Series of small quakes shake before the Sixth Seal: Revelation 6

Series of small quakes shake near South Carolina capital

The Associated PressDec 28, 2021 / 06:10 AM ESTSouth Carolina NewsPosted: / Updated: Dec 28, 2021 / 06:10 AM EST

COLUMBIA, S.C. (AP) — A series of mild earthquakes have shaken homes and residents in central South Carolina. 

The U.S. Geological Survey says three quakes Monday in Kershaw County near Elgin registered magnitudes of 3.3, 2.5 and 2.1. 

The first earth-shaker rattled window panes and disrupted wildlife but apparently did not cause injuries or major damage. As the earthquake rumbled, with a sound similar to a heavy construction vehicle, it shook homes, caused glass doors and windows to clatter in their frames and prompted dogs to bark. 

People reported feeling tremors throughout the Columbia area and as far away as Lexington, about 40 miles southwest of the epicenter.

This is What Could Trigger the Next War Outside the Temple Walls: Revelation 11

Opinion | 

The writing on the wall: Graffiti showing Hamas militants in Gaza City. Given recent history, Gaza is the obvious arena to look for the next war, after four previous rounds with Israel since late 2008

Trigger Warning: This Is What Could Spark the Next Israeli-Palestinian War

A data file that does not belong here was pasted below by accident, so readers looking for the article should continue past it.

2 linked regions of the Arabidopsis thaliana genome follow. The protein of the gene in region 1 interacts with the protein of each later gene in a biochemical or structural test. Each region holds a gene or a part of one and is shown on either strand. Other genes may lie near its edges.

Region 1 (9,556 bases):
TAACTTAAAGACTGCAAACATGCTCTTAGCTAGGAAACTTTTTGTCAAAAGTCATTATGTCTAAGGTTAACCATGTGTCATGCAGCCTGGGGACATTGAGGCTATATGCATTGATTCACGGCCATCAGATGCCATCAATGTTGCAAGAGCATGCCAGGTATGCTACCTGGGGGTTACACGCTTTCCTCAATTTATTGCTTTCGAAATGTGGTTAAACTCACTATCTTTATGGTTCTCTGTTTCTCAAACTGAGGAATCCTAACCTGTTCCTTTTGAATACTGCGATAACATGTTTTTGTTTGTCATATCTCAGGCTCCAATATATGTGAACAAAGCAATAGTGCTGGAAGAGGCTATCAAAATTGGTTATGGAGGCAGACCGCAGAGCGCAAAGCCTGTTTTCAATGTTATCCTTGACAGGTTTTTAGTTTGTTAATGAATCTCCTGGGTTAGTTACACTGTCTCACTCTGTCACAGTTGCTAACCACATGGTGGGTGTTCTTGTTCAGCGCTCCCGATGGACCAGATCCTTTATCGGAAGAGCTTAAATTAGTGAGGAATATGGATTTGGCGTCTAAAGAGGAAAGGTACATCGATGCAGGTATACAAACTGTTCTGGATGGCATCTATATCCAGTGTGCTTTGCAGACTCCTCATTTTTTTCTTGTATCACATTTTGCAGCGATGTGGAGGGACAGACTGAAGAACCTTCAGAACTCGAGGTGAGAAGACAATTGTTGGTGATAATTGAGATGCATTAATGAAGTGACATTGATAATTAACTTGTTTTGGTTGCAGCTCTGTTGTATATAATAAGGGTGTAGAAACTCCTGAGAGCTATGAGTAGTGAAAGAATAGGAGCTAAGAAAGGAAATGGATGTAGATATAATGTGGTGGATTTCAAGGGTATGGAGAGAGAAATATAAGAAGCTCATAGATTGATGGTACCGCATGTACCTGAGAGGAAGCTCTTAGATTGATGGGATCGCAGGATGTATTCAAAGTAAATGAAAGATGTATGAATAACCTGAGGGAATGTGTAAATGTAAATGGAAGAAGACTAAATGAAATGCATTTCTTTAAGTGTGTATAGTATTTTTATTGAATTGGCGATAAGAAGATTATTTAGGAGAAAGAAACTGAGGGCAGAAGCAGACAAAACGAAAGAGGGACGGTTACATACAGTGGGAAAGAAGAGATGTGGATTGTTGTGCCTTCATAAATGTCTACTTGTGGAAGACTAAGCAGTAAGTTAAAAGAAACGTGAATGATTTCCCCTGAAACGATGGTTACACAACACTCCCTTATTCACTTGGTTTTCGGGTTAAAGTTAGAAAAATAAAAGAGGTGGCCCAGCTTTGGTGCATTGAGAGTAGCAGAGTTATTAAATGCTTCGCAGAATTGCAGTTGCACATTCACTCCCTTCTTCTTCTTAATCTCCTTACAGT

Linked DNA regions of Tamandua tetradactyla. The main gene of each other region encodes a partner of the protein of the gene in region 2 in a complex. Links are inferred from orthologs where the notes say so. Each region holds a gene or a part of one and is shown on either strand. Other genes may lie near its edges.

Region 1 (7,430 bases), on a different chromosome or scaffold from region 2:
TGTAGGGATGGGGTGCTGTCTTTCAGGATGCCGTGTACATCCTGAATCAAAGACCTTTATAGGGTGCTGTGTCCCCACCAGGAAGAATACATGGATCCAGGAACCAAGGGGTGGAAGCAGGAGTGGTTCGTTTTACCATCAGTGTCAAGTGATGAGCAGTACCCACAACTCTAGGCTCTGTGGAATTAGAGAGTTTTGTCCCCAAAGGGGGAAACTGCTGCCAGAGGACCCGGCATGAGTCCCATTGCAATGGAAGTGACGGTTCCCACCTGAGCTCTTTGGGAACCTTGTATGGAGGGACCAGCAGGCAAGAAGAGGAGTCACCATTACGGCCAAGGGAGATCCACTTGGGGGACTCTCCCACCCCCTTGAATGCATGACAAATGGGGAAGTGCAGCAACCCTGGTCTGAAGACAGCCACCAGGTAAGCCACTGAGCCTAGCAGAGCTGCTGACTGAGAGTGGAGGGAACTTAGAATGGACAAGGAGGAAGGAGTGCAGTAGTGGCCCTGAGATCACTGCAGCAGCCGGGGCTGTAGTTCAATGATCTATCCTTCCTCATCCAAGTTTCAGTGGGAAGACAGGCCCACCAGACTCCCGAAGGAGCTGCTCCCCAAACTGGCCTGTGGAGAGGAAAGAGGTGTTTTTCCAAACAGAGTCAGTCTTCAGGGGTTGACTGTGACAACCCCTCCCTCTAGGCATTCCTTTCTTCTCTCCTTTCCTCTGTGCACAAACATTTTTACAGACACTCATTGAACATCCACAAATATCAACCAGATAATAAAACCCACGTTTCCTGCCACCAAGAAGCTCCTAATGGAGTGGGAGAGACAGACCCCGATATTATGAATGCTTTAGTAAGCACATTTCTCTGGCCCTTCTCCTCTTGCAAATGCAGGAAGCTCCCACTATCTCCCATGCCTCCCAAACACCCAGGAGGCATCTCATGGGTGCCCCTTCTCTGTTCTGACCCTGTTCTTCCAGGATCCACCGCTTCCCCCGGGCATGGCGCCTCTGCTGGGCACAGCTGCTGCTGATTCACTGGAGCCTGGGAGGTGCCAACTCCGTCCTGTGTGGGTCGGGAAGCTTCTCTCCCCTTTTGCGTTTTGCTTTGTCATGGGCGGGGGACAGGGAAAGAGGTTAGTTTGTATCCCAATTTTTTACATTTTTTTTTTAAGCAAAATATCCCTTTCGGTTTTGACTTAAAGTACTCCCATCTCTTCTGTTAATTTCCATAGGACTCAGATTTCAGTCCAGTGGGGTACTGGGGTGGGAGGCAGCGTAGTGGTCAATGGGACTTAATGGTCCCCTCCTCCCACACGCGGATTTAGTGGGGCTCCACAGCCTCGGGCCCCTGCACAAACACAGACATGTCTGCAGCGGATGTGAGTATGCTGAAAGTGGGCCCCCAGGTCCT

Learning the long menu of potential sparks for the next Israeli-Palestinian escalation – from Sheikh Jarrah to spiking food prices, Hamas to Homesh – is grim, but better to do it before the next warShare in FacebookShare in Twitter

The writing on the wall: Graffiti showing Hamas militants in Gaza City. Given recent history, Gaza is the obvious arena to look for the next war, after four previous rounds with Israel since late 2008Credit: AP Photo/Bernat ArmangueDahlia ScheindlinGet email notification for articles from Dahlia ScheindlinFollow

Feb. 9, 2022

Towards the end of the 19th century, Otto von Bismarck issued a grave prediction: “If there is ever another war in Europe, it will come out of some damned silly thing in the Balkans.”

But by the time Winston Churchill quoted Bismarck in August 1945, the world’s most famous trigger warning was two wars too late. Europe lay in ruins.